Sermon for August 20, 2016

Pastor Anna V. Copeland, Preaching

Psalm 133 and Matthew 15:10-20

Psalm 133

How very good and pleasant it is when kindred live together in unity!

It is like the precious oil on the head, running down upon the beard, on the beard of Aaron, running down over the collar of his robes.

It is like the dew of Hermon, which falls on the mountains of Zion. For there the LORD ordained his blessing, life forevermore.

Matthew 15:10-20

Then (Jesus) called the crowd to him and said to them, "Listen and understand: it is not what goes into the mouth that defiles a person, but it is what comes out of the mouth that defiles."

Then the disciples approached and said to him, "Do you know that the Pharisees took offense when they heard what you said?"

He answered, "Every plant that my heavenly Father has not planted will be uprooted. Let them alone; they are blind guides of the blind. And if one blind person guides another, both will fall into a pit."

But Peter said to him, "Explain this parable to us."

Then he said, "Are you also still without understanding?

Do you not see that whatever goes into the mouth enters the stomach, and goes out into the sewer? But what comes out of the mouth proceeds from the heart, and this is what defiles.

For out of the heart come evil intentions, murder, adultery, fornication, theft, false witness, slander. These are what defile a person, but to eat with unwashed hands does not defile."


                                    Sticks and Stones

This is a very dangerous time. It is in such a time as this that we can lose our bearings and go far down the wrong road. The way back can take more lifetimes than we will ever see this side of heaven.

The seeds of the anxious and horrible stories playing out in our news this past couple of weeks were planted a very long time ago by people we do not know whose situation we cannot clearly see.

Five generations ago in the state of Virginia not far from Charlottesville, a good man of Christian standing, wrote his last will and testament in an elegant long hand script. He gave his first-born son all his land holdings and unnamed slaves and all their issue, translated children, to the glory of God. To his second born son he gave his unnamed personal slave, and a small house, and to his daughters he gave God’s speed and good wishes, as was the custom of his day. He signed the will by his Christian name as an upright citizen of the state of Virginia and the United States of America, expressive life purpose as devotion to Christ. He was my great-great-great-great-great grandfather. There are no clean hands in the story of Charlottesville this past week.

According to Jesus, there are no clean lips either. Prejudice and bigotry and a tendency to draw lines around who’s in and who’s out, who has power and who does not is as old as humankind itself. Our Bible tells countless stories of man’s inhumanity to man given our insatiable capacity for self-interest and greed. Thankfully with fear and anger bubbling to the surface all over the place, God provides a way out, a more excellent way that we may be able to endure it.

Today’s message is clear. The antidote to this rising tide of violence within and without our borders is a transformed heart grounded in no other place than the heart of God. Just like any hiker lost in the wilderness in need of a compass, when we follow the way of Jesus, God always shows us the way out.

So what are we up against that makes our utter dependence on Christ so important? Today our culture wrangles over free speech and who did what to whom and who’s to blame for this or that. Like every Monday morning quarterback now eager for football to begin, we think we know what’s wrong with the world and we feel outraged that people in the position of fixing problems whose solutions seen so obvious to us, don't. We imagine that there are enemies out there that need to be removed, locked up, or done away with, to put it politely in the company of our children, and then everything will be alright. A very long time ago God sent a man named Jesus into the world to say, “Think again.”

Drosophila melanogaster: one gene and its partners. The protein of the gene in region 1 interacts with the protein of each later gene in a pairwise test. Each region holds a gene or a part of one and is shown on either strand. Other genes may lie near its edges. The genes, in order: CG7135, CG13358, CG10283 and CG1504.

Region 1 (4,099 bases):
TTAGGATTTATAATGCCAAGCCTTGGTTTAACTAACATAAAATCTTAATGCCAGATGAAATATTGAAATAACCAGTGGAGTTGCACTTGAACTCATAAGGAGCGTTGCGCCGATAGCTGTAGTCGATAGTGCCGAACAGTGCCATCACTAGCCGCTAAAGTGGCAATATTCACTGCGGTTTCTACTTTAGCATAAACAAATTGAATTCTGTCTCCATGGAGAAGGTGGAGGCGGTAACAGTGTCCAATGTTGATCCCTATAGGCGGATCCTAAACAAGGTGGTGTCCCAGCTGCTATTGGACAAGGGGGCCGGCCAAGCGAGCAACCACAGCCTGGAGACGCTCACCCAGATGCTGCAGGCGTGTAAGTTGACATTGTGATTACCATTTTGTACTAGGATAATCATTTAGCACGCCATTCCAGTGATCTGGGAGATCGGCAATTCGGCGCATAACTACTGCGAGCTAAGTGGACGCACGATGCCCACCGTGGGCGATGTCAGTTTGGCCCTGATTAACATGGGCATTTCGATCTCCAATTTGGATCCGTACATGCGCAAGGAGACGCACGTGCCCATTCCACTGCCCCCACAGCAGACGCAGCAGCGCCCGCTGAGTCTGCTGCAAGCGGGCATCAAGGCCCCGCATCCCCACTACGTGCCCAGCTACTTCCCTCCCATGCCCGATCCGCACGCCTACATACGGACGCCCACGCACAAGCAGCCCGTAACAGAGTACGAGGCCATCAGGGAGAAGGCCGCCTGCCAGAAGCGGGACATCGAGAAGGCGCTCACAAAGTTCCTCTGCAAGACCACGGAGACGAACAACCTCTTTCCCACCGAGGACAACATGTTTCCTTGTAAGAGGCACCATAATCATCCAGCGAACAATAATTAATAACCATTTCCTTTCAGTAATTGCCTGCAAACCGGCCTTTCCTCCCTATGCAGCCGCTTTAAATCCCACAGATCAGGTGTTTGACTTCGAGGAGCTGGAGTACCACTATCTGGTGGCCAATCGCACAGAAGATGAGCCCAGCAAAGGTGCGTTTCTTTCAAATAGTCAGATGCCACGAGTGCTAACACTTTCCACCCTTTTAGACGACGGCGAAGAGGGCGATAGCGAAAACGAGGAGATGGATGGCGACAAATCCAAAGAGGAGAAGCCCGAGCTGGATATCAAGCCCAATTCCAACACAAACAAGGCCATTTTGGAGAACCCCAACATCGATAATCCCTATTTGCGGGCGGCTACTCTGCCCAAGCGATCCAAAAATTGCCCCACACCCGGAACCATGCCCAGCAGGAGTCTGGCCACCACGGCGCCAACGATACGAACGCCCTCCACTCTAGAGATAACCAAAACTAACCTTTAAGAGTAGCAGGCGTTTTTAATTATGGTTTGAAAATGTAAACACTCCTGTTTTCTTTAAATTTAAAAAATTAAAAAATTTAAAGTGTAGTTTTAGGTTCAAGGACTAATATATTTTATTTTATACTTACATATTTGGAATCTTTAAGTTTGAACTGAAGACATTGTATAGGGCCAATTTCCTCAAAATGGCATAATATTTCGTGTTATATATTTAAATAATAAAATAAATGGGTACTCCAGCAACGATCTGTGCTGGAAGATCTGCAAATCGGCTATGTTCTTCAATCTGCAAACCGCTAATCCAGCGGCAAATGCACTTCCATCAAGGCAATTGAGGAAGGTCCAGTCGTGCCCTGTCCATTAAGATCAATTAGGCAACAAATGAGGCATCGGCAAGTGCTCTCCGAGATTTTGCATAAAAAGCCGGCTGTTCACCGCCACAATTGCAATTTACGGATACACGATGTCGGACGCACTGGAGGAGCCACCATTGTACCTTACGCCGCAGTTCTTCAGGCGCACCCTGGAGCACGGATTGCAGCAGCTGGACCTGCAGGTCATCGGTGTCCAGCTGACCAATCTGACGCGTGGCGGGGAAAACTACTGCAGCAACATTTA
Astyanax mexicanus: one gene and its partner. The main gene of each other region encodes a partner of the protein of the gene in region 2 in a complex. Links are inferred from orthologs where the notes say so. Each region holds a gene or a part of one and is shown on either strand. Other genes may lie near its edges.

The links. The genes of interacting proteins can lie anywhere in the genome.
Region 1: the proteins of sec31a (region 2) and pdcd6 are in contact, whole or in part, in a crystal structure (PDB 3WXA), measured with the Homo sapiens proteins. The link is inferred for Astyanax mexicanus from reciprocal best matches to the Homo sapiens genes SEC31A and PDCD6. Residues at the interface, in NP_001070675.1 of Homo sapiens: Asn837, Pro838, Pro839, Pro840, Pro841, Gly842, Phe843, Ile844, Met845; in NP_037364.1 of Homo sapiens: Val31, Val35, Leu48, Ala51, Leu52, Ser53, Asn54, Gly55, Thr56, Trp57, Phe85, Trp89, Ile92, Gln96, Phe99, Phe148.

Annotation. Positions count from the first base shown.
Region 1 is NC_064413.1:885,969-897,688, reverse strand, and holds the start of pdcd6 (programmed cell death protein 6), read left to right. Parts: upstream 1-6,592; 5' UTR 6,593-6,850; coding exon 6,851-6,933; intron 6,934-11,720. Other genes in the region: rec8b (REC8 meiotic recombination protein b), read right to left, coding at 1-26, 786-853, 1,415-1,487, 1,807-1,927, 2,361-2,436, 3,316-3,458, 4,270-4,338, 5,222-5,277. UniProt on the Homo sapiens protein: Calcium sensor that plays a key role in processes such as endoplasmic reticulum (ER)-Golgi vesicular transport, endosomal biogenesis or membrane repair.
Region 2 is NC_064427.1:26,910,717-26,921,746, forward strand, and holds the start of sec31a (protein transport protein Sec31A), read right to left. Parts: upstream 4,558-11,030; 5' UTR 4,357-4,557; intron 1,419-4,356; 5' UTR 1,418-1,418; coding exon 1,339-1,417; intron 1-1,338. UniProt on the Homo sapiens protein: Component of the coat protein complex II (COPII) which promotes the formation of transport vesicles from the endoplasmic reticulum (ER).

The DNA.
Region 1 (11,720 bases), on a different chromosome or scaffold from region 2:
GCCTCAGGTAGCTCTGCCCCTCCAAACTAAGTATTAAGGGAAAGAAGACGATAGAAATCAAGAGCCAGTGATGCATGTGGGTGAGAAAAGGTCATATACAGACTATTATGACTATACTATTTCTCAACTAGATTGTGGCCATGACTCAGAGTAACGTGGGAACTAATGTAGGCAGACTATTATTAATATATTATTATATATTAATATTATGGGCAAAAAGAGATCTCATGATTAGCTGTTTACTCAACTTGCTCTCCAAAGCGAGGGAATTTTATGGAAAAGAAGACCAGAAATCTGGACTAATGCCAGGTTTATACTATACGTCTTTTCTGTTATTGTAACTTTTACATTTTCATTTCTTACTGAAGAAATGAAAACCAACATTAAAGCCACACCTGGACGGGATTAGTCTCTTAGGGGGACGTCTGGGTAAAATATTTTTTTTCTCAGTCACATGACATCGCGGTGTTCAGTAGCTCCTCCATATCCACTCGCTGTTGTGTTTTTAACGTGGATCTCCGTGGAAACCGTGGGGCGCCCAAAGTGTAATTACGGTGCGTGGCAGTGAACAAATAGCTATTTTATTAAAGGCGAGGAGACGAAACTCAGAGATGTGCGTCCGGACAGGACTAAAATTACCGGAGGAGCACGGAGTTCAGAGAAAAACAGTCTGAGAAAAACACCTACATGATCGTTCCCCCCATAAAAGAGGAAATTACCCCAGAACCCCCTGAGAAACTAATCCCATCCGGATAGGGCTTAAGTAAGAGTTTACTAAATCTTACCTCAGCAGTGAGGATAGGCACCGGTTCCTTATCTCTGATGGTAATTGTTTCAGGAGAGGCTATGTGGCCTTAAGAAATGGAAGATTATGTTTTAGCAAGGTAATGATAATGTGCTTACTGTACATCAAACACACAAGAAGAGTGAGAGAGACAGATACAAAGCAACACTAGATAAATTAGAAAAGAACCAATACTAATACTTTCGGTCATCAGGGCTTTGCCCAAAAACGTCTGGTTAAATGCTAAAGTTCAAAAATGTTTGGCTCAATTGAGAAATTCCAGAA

Just when it looks like Jesus has named the Pharisees as the cause of suffering for his people, Jesus flips today’s story and our thinking on it’s head. Let’s take a look at how he did that and what it means for us today.

“At the heart of this scripture passage lies a proverb: "It is not what goes into the mouth that defiles a person, but what comes out" Here it looks at first as if Jesus' s naming the enemy out there. He counters the Pharisees' criticism of his disciples for not following their rituals for pre-meal hand washing. Implied is a broader criticism on their part against Jesus and his disciples for not observing their rules for what one could and could not do on the Sabbath and for associating with those they viewed as unclean.

“The spirit of Pharisaic Judaism intended these external rituals to keep the inward heart focused on the heart of the Torah: mindfulness of one's duty to God and neighbor while immersed in the details of daily life. Jesus knew that even the best-intentioned external observances can become corrupted. They can become substitutes for devotion to God while our hearts are occupied with thoughts that promote our personal agendas and whittle others down to size in order to accomplish them.” Alyce McKenzie

Then, watch what happened next. Jesus did what Jesus does. He turned the spotlight from out there to in here. Jesus started off affirming the necessity of confronting the Pharisee’s wrongdoing. Jesus could not have been clearer about speaking truth to the Pharisees who mis-used their power to make religion a greater burden instead of setting people free to live.

It is our obligation to call out and name that which causes harm to God’s people and God’s creation. By virtue of our baptismal vows to resist oppression and evil, we can’t not seek active ways to stand against that which causes harm, and to stand for and with those who stand alone. We do this individually through our care and support of neighbor, and we also do this collectively on behalf of those who do not have the power to speak for themselves.